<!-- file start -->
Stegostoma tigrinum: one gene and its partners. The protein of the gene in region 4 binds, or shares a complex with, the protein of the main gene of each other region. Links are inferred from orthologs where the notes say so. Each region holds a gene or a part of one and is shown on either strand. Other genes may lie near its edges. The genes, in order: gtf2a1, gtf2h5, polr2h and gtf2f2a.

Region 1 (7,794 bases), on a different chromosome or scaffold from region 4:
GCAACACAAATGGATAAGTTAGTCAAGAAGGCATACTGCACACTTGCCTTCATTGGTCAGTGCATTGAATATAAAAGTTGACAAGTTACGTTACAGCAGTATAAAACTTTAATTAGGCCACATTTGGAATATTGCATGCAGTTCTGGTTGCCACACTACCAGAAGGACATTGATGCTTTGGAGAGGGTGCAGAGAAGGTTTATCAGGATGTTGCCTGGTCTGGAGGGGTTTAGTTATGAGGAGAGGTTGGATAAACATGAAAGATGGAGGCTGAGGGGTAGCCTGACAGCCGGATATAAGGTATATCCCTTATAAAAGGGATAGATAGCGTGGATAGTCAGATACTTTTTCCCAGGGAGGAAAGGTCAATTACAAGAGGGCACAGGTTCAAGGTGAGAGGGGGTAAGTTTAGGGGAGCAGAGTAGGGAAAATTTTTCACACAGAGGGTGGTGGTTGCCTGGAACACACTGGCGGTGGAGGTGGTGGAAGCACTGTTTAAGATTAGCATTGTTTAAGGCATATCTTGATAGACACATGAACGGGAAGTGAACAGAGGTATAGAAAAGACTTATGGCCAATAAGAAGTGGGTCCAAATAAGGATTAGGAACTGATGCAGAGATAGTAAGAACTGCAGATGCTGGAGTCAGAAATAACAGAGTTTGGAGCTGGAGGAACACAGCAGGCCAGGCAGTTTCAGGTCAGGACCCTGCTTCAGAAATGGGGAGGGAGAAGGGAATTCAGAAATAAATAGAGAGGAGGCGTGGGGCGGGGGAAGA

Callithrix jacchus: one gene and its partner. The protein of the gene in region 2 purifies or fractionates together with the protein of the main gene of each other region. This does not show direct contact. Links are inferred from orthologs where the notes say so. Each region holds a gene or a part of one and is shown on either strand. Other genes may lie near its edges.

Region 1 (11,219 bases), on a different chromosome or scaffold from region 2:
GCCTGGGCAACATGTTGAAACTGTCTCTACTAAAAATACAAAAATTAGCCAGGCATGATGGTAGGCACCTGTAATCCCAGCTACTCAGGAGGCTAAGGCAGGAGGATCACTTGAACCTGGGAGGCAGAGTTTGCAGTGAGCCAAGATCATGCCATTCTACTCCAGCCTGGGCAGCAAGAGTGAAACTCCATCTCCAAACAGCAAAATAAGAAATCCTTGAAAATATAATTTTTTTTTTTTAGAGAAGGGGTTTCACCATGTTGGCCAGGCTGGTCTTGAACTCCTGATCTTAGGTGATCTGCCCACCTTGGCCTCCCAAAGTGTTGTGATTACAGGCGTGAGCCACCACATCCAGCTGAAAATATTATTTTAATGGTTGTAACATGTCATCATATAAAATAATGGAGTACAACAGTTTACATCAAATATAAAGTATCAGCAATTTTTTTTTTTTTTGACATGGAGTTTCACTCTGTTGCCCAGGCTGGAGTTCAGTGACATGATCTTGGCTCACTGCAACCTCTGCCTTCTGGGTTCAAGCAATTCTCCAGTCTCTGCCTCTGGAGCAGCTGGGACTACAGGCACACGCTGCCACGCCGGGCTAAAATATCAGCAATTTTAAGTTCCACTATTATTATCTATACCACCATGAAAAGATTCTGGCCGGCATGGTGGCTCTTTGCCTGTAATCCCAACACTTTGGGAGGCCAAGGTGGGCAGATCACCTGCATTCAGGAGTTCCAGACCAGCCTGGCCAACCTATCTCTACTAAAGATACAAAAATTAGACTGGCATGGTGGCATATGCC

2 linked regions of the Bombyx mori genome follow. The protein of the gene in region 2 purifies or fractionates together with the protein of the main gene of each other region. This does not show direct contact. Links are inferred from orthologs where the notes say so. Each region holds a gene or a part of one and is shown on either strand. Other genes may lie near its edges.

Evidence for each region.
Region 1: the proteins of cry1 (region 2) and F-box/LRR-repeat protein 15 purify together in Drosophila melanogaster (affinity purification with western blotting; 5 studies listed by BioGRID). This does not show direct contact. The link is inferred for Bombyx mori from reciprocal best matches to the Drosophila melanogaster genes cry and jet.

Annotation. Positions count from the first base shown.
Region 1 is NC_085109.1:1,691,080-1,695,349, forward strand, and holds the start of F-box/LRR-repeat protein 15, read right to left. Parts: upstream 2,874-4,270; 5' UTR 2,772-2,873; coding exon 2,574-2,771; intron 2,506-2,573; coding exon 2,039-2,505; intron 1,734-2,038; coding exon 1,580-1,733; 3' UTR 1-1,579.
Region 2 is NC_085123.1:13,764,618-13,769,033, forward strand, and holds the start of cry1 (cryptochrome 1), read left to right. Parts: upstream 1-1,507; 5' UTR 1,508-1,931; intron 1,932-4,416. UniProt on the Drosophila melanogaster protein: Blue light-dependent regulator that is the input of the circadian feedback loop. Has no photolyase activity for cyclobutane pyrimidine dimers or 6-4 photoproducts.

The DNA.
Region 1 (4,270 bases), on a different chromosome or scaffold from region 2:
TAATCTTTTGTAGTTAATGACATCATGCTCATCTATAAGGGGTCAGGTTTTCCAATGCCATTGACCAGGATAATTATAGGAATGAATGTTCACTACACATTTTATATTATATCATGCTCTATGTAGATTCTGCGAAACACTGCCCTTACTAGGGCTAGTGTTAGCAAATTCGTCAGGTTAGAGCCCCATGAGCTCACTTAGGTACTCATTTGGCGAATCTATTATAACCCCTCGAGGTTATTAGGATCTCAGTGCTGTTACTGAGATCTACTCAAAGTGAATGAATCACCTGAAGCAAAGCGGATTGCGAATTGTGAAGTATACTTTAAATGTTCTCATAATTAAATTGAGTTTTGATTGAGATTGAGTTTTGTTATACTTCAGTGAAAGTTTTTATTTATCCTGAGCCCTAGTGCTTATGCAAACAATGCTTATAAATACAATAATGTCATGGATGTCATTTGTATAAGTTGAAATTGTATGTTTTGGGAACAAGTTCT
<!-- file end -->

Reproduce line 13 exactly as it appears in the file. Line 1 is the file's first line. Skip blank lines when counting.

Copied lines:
The DNA.